Dogs May Have Been Domesticated Twice, According to New Finding

Dogs May Have Been Domesticated Twice, According to New Finding

June 6, 2016
The debate over whether dogs were domesticated in Europe or Asia may finally be resolved after all these years.
Researchers recently found the remains of a 5,000-year-old dog in Ireland, suggesting dogs could have been domesticated twice, including once in Asia and another time in Europe or the Near East. According to Science, the bone of the 5,000-year-old dog was a game-changer in the debate.
Project leader and University of Oxford evolutionary biologist Greger Larson told Science:
“I was like, ‘Holy shit!’ We never saw this split before because we didn’t have enough samples.”
The inner ear bone of the specimen was dug up from Newgrange, a large dirt field the size of a football field located on the east coast of Ireland. The mound of dirt and stone was built around the same time as Stonehenge.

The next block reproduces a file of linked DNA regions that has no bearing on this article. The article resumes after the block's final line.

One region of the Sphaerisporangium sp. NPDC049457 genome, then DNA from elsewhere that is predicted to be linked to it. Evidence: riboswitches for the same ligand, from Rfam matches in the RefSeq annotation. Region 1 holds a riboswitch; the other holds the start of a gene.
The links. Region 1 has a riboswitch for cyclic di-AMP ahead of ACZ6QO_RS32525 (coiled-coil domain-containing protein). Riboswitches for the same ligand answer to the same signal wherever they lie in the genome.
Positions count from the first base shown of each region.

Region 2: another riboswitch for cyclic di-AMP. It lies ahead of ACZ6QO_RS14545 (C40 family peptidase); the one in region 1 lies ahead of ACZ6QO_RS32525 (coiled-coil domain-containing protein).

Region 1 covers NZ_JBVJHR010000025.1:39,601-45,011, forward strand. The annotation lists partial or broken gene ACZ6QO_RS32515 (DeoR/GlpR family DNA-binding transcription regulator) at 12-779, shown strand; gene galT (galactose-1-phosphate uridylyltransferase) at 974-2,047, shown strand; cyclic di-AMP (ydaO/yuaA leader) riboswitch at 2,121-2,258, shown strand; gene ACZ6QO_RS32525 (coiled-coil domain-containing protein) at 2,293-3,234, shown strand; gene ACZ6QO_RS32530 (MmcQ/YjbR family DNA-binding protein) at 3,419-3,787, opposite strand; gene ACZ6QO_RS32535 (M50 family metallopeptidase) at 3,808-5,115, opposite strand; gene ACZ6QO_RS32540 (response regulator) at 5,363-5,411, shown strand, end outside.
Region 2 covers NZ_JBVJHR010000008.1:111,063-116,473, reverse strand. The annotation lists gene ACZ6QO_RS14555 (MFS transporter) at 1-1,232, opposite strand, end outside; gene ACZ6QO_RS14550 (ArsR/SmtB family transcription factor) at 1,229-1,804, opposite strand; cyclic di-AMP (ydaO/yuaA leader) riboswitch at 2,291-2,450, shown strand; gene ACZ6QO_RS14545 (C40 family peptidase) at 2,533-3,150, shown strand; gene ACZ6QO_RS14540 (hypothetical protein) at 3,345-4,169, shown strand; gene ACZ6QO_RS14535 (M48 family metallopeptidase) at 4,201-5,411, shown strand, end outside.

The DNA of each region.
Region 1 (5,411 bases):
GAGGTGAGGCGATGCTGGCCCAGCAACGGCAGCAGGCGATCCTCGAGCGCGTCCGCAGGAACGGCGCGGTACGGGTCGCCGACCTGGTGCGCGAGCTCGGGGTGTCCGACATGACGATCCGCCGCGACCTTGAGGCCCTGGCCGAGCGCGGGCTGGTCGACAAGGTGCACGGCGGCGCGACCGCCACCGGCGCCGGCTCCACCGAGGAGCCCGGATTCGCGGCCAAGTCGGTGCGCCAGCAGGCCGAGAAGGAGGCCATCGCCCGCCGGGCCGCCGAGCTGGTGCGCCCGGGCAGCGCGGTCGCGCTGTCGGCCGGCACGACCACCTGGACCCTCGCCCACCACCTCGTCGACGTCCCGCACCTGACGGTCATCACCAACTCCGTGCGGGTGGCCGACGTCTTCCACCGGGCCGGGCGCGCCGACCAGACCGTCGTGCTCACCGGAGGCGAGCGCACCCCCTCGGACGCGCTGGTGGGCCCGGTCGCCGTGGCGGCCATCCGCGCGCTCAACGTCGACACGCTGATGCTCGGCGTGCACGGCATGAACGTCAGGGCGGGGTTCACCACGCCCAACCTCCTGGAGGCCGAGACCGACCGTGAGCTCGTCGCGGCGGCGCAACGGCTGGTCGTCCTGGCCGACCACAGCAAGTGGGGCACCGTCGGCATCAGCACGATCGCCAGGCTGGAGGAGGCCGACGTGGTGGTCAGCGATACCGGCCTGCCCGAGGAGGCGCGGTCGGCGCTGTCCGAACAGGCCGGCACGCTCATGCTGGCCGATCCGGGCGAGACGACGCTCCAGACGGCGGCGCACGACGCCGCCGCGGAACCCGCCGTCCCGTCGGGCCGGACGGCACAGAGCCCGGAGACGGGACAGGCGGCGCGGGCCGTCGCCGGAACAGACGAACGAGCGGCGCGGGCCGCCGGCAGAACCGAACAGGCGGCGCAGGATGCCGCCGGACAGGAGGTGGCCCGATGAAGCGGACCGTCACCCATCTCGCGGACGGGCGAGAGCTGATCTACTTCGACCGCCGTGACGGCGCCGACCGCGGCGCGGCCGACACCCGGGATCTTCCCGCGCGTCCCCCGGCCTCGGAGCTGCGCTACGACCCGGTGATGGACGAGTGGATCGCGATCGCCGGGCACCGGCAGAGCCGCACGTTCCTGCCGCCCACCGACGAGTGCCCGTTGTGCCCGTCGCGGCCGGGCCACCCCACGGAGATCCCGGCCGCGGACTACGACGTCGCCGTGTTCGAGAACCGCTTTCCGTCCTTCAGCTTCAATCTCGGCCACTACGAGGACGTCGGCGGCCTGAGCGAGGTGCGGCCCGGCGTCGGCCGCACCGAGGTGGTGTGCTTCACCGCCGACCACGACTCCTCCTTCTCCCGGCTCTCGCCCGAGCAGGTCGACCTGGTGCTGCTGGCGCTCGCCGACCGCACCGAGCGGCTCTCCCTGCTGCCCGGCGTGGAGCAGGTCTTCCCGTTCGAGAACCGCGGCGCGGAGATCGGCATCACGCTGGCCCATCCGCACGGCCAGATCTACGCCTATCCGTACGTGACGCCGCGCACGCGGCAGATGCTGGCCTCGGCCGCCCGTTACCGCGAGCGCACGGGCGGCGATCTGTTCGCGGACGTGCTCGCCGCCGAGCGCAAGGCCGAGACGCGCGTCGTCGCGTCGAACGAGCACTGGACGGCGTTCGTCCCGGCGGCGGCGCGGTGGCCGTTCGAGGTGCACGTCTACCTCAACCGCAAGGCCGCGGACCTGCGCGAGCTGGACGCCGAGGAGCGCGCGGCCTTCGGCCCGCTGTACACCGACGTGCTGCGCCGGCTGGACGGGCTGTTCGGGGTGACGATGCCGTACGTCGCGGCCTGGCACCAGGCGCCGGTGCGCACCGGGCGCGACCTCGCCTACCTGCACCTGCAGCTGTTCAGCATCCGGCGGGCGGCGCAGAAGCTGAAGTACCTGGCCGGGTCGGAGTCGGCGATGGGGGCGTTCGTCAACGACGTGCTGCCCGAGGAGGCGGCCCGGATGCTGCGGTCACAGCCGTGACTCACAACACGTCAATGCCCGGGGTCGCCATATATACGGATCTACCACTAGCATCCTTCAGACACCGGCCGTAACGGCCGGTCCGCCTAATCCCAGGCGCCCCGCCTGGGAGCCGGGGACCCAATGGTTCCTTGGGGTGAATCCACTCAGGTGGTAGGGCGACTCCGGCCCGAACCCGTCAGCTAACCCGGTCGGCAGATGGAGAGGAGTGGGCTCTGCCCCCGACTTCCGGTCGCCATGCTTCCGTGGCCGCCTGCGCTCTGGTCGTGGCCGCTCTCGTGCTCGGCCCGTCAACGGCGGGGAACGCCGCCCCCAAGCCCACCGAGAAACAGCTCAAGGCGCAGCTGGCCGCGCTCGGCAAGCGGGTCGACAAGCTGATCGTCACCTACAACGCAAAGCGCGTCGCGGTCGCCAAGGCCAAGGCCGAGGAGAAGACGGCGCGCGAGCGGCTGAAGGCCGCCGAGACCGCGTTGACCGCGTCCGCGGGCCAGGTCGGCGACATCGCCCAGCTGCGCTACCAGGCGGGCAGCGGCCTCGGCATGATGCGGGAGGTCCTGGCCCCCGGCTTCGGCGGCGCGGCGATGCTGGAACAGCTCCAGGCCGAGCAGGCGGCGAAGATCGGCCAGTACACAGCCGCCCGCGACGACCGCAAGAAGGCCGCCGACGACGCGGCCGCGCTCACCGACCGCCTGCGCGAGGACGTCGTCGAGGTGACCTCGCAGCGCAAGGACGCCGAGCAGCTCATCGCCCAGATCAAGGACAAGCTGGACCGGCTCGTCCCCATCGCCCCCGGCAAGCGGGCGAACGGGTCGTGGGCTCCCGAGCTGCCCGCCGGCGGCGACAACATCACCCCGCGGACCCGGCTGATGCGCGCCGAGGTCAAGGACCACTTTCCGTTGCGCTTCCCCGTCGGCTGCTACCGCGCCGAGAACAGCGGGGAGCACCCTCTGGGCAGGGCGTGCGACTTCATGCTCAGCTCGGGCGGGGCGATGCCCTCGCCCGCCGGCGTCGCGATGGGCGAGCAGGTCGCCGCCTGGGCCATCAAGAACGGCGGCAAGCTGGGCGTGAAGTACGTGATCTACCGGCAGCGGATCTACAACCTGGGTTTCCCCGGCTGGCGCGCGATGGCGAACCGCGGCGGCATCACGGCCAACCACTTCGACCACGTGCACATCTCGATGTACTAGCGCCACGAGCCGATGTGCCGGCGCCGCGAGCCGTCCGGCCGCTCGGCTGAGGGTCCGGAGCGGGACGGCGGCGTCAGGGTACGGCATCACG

Using the bone, a research team led by Laurent Frantz, an evolutionary geneticist at the University of Oxford, was able to sequence the ancient dog’s entire nuclear genome. It is the first complete genome of such a specimen to be published. The analysis was then compared to nuclear DNA of 605 modern dogs and wolves to calculate a genetic mutation rate for canines.
Humans are believed to have domesticated dogs in Asia more than 14,000 years ago. The Asian dogs purportedly migrated west through Eurasia, likely with people, between 6,400 and 14,000 years ago. Archaeological remains, however, date domesticated European dogs over 15,000 years ago. That’s 1,000 years before the Eurasian migration occurred.
While the findings suggest that there were two separate domestications that occurred, European ancestry in modern dogs may have been completely erased. Frantz said:
“We don’t know if the dogs that evolved [early] in Europe were an evolutionary dead end, but we can safely say that their genetic legacy has mostly been erased from today’s dogs.”
The analysis revealed that a decrease in genetic diversity in Western dogs may have led to a dramatic decline in their population.
      Editorial Staff

      Editorial Staff
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